For all the damage that ObamaCare has done, it has also led to an awakening among Americans about the inadequacies and costs of a government-centered health care system. This awakening has created an enormous opportunity for conservatives. But making the most of that opportunity will require being clear about what is wrong with ObamaCare, why it needs to be replaced, and what a replacement must involve.
Unfortunately, while many 2016 presidential candidates have backed the “repeal” part of the “repeal and replace” equation, few have addressed how they would start over.
They would do well to follow the advice of The Heritage Foundation. The think tank’s soon-to-be-released policy handbook for candidates, Solutions 2016, lays out the “then what” reforms candidates should be talking about:
- Remove regulatory and policy obstacles that discourage choice and competition.
- Encourage personal ownership of health care by reforming the tax treatment of health care.
- Transform health care coverage for low-income Americans by reforming Medicaid as a true safety net and glide path out of poverty.
- Modernize Medicare program to meet the demographic, fiscal, and structural challenges that threaten to bankrupt the system.
High-deductible health plans (HDHPs) are increasing in prevalence in both the group and individual markets. In the group market, rising insurance costs make HDHPs more attractive to employers. Employers now spend an average of $5,179 and $12,591 on health insurance premiums for their employees in individual and family plans, respectively. A recent Henry J. Kaiser Family Foundation of employers shows that deductibles have increased 67 percent since 2010. Nearly one-quarter of workers are enrolled in an HDHP, up from 4 percent in 2006. Nearly half of workers are covered by an insurance plan with a general annual deductible of at least $1,000 for individual coverage.
In the individual market, almost 90 percent of enrollees in Affordable Care Act Marketplaces are in a plan with a deductible above the amount that qualifies a plan as an HDHP: $1,300 for an individual and $2,600 for a family (not including cost-sharing reductions) in 2015. The increasing number of enrollees in and prevalence of HDHPs raises a number of policy questions.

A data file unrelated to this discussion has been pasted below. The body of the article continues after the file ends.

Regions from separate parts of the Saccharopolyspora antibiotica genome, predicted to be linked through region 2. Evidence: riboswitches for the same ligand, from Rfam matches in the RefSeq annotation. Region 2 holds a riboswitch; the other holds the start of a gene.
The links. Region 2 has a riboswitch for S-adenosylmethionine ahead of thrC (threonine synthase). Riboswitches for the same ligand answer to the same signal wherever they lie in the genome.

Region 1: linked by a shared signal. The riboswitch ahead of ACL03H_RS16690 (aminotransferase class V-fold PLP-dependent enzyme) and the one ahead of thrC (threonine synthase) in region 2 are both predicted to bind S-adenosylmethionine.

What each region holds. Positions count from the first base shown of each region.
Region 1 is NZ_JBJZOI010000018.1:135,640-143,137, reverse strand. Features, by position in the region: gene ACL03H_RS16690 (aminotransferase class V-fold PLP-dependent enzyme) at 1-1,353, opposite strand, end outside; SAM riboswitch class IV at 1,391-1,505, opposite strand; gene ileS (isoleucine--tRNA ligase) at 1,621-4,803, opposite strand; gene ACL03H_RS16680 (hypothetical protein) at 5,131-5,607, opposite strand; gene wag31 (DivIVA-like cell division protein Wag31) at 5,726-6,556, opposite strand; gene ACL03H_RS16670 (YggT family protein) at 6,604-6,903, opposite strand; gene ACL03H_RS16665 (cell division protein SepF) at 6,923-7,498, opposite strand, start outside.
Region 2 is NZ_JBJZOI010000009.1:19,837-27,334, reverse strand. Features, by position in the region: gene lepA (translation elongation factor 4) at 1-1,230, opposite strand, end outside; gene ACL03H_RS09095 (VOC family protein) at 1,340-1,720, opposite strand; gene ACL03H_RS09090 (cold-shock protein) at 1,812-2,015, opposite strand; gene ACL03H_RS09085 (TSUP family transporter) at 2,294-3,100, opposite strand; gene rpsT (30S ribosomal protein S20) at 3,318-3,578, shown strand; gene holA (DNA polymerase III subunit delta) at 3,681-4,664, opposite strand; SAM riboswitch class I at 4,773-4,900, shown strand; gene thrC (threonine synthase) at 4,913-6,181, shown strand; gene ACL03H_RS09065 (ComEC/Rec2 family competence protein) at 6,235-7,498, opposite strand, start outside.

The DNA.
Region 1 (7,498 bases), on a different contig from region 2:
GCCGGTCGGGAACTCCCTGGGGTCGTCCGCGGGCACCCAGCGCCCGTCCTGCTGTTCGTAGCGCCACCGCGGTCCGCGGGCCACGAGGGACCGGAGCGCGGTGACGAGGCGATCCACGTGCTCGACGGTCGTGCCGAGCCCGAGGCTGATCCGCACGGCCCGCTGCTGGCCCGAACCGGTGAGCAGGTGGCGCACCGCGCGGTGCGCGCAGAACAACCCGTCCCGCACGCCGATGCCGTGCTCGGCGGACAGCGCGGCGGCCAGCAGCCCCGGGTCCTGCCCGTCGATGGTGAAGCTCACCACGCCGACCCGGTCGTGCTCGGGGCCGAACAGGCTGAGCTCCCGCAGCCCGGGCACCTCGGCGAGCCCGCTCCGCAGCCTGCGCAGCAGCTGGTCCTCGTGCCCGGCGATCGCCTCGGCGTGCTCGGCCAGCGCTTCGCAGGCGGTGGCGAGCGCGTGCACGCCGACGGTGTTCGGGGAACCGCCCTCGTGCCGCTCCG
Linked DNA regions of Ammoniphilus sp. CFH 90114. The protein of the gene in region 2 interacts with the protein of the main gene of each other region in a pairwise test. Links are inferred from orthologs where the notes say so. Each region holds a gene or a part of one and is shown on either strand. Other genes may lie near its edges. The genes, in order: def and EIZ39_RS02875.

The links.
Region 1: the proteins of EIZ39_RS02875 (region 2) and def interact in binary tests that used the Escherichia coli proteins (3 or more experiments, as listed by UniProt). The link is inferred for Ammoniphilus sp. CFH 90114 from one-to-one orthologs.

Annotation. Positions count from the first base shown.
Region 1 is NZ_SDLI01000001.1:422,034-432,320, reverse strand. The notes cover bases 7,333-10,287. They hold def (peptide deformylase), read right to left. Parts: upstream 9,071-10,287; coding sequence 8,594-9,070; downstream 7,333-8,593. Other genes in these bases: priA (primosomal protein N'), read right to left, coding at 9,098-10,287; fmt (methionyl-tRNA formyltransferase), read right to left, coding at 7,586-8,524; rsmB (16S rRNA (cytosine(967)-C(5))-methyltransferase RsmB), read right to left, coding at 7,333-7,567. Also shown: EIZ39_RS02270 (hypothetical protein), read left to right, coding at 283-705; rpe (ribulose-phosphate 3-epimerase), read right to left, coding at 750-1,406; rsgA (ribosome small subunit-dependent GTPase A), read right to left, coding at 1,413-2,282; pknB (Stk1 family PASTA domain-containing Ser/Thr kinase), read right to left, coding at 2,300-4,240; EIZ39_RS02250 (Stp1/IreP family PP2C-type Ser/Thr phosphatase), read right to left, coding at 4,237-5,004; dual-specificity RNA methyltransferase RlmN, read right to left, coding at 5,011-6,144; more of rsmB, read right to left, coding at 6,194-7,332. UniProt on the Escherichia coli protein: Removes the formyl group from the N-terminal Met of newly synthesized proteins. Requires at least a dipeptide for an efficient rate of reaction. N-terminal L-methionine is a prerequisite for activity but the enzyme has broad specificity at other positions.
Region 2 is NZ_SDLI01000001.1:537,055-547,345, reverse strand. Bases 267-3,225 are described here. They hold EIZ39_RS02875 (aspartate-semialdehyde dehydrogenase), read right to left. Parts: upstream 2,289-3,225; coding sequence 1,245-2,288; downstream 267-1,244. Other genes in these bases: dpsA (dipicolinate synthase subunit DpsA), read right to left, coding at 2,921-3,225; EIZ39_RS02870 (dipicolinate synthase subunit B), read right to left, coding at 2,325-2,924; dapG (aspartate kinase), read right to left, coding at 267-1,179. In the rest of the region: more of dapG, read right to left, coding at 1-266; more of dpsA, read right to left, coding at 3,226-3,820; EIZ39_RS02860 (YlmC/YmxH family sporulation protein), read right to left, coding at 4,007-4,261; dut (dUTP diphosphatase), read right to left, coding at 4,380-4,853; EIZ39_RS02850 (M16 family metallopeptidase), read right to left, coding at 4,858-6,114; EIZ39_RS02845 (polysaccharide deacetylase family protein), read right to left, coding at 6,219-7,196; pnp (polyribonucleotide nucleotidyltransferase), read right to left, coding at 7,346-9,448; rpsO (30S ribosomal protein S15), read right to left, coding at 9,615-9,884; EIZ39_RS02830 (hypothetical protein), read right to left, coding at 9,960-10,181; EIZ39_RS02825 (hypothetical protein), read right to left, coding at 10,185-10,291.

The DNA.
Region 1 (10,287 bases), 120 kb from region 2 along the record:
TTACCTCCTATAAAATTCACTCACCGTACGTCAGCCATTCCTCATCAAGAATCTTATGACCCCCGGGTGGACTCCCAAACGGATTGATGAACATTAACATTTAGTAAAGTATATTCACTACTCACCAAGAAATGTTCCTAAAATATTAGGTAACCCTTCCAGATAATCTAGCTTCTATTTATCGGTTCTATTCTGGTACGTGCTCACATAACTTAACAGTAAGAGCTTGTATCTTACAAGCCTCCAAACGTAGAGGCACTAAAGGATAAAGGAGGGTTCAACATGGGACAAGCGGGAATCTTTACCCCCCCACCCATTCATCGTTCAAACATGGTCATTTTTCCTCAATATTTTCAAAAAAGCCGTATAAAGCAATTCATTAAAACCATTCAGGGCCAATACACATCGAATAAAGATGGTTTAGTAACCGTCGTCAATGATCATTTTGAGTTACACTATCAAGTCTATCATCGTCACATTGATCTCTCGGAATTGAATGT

With the results now in from the Affordable Care Act’s third open enrollment period, it’s getting increasingly difficult to sugarcoat the extremely low numbers of enrollees relative to original projections. The 12.7 million people who signed up for an exchange plan amounts to just half as many enrollees as was projected by government and private sector research organizations when the ACA passed.
The Rand Corporation predicted 27 million, the Centers for Medicare and Medicaid Servicespredicted 24.8 million, the Urban Institute predicted 23.1 million, and the Congressional Budget Office predicted 21 million.
N.C. Insurance Commissioner Wayne Goodwin this week became the latest public official to warn of the harms wreaked by the Affordable Care Act, saying the federal insurance law has destabilized the state’s insurance market and now threatens to leave some residents without options for health insurance.
Goodwin expressed his concerns in a letter sent Tuesday to Sylvia Burwell, secretary of the U.S. Department of Health and Human Services, as a follow-up to a personal conversation he had with the Obama administration official in November. Goodwin, a Democrat up for re-election this year, warned that the ACA is driving up insurance costs, reducing consumer options and generating unsustainable financial losses for the insurers, with the potential risk that insurers will withdraw from the state altogether.